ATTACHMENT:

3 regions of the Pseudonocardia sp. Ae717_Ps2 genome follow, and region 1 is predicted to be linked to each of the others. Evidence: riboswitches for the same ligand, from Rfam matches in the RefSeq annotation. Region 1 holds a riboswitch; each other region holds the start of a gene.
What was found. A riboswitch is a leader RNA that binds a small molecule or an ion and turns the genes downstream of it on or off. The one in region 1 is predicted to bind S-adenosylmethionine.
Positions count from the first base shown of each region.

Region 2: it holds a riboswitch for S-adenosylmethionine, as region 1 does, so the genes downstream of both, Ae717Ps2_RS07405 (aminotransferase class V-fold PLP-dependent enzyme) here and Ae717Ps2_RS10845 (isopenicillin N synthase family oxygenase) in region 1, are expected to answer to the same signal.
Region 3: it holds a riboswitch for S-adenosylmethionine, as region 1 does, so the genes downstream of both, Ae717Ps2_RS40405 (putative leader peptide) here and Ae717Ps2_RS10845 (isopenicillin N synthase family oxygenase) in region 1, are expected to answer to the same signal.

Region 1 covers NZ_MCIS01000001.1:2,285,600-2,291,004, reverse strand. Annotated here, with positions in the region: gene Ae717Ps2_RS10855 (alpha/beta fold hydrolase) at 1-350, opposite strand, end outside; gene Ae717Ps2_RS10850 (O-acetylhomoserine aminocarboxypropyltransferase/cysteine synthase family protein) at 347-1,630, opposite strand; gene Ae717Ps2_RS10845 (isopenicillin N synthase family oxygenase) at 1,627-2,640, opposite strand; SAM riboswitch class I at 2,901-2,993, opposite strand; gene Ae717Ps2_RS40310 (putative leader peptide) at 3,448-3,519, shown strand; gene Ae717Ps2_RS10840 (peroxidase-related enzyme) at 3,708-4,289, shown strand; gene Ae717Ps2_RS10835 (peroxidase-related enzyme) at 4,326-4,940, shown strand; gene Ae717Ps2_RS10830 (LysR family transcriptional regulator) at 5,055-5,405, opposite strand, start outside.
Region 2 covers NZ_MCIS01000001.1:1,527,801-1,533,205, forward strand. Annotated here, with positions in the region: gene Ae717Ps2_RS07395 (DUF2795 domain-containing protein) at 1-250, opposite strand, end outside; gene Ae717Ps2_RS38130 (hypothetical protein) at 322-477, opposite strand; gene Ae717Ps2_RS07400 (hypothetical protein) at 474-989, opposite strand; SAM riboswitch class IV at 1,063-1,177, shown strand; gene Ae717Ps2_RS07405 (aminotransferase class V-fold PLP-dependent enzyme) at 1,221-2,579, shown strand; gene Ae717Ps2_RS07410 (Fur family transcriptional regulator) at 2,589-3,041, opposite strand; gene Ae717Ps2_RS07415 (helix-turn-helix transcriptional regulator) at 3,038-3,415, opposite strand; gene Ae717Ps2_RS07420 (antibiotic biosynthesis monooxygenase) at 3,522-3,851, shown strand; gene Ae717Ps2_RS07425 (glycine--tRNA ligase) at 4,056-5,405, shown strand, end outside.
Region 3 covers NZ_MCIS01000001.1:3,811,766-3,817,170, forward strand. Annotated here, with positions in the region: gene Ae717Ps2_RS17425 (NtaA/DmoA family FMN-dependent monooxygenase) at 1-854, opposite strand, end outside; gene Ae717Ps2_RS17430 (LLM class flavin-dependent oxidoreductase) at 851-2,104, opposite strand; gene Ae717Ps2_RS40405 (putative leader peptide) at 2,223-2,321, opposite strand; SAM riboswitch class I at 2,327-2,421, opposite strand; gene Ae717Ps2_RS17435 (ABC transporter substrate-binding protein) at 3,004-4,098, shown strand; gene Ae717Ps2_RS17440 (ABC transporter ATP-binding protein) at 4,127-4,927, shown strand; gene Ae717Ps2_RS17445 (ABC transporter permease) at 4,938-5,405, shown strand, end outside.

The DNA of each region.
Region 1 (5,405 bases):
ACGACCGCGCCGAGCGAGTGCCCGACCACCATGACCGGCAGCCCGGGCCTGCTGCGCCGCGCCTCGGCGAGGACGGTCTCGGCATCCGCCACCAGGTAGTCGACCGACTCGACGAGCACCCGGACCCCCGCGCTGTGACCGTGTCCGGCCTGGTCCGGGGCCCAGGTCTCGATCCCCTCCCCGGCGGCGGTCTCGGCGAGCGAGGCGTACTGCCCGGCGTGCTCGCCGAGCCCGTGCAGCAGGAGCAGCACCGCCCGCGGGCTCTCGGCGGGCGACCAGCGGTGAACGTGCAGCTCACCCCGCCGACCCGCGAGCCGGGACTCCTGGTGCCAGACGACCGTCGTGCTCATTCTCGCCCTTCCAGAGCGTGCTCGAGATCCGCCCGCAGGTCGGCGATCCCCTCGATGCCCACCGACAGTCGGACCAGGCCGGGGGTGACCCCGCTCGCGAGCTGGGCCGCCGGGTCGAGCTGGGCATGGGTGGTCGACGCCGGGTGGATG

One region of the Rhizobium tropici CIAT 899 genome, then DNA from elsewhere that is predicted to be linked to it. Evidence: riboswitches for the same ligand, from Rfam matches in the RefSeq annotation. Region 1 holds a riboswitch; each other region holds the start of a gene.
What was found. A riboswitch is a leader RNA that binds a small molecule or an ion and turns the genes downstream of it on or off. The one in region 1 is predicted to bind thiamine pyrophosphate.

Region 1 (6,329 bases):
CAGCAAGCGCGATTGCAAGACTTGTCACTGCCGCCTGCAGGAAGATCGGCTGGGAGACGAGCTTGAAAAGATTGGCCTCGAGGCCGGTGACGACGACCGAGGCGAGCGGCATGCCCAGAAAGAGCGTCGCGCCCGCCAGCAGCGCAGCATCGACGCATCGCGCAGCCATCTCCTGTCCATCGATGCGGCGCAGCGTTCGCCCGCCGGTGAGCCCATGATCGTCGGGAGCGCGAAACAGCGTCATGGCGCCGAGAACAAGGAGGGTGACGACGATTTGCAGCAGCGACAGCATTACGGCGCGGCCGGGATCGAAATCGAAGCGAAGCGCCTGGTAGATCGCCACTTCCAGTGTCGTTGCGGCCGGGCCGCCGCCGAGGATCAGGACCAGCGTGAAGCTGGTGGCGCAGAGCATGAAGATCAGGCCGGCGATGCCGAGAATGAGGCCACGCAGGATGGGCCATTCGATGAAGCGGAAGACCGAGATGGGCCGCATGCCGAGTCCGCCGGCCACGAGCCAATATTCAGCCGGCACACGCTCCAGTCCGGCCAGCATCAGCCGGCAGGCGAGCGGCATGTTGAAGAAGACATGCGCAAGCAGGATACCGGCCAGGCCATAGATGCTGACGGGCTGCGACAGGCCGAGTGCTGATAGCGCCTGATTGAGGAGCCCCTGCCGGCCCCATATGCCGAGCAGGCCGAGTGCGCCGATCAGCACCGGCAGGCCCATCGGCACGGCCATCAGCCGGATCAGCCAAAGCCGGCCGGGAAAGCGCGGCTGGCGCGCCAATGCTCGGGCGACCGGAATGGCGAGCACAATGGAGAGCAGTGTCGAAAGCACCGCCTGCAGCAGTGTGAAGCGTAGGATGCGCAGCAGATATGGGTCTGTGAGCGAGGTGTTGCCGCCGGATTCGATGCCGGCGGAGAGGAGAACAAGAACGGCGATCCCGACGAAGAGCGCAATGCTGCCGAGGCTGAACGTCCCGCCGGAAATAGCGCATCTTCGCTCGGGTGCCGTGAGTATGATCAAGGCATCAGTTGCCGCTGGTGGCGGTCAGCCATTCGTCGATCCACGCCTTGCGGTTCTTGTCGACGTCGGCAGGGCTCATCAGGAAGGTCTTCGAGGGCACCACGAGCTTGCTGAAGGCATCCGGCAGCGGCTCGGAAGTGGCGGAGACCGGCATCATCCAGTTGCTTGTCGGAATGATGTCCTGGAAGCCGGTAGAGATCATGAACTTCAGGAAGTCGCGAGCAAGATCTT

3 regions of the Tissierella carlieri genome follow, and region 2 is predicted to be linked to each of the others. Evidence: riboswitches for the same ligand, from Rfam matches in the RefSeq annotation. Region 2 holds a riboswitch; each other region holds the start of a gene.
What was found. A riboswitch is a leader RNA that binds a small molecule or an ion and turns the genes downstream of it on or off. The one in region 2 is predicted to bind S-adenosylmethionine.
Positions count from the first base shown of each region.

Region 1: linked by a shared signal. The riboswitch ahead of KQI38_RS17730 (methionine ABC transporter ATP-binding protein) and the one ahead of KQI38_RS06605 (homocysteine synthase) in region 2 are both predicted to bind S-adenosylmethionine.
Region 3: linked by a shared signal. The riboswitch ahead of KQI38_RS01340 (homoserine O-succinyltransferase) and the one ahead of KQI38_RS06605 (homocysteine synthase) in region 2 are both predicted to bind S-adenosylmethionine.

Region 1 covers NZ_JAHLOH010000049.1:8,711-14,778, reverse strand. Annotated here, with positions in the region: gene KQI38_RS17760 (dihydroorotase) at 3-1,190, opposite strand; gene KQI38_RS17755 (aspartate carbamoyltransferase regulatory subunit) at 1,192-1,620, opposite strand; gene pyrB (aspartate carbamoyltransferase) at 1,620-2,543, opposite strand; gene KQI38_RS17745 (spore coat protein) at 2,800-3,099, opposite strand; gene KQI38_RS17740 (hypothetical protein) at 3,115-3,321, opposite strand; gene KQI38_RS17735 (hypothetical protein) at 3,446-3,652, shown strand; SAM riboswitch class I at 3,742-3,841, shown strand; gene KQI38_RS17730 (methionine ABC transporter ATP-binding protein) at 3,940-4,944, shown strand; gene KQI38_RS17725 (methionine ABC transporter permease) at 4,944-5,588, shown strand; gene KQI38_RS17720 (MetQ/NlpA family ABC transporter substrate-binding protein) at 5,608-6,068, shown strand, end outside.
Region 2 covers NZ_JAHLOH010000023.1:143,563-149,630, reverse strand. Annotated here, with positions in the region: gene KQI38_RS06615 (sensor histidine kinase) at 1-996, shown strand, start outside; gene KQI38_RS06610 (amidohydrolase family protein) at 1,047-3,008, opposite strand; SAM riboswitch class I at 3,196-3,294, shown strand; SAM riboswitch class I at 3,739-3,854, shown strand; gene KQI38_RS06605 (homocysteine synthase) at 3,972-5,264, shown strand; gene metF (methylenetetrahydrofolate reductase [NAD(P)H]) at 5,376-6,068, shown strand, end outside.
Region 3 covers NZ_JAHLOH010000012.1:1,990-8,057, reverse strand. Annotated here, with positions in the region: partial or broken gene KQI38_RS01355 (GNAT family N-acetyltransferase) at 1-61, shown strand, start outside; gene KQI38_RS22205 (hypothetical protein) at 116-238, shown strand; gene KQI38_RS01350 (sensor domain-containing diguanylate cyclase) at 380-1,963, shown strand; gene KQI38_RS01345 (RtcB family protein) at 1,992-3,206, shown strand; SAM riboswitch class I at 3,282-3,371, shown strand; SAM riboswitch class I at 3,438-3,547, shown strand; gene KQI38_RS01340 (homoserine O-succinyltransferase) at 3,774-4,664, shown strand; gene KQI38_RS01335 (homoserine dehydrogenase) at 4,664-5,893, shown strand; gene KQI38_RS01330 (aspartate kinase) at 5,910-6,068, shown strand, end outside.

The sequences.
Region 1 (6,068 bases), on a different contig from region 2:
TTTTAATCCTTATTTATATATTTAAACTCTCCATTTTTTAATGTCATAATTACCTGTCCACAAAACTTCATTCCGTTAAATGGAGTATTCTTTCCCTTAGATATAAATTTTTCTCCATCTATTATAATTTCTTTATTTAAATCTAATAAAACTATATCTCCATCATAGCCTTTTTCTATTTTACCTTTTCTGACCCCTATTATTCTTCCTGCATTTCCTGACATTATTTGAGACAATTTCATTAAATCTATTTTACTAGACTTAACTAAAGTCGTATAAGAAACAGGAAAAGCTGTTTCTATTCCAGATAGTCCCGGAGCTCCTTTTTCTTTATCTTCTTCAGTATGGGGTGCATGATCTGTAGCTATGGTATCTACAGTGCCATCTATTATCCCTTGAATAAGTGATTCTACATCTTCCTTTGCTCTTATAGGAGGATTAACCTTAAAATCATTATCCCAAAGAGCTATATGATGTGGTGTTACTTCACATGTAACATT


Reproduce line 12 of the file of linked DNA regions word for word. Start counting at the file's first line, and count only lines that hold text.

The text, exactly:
One region of the Rhizobium tropici CIAT 899 genome, then DNA from elsewhere that is predicted to be linked to it. Evidence: riboswitches for the same ligand, from Rfam matches in the RefSeq annotation. Region 1 holds a riboswitch; each other region holds the start of a gene.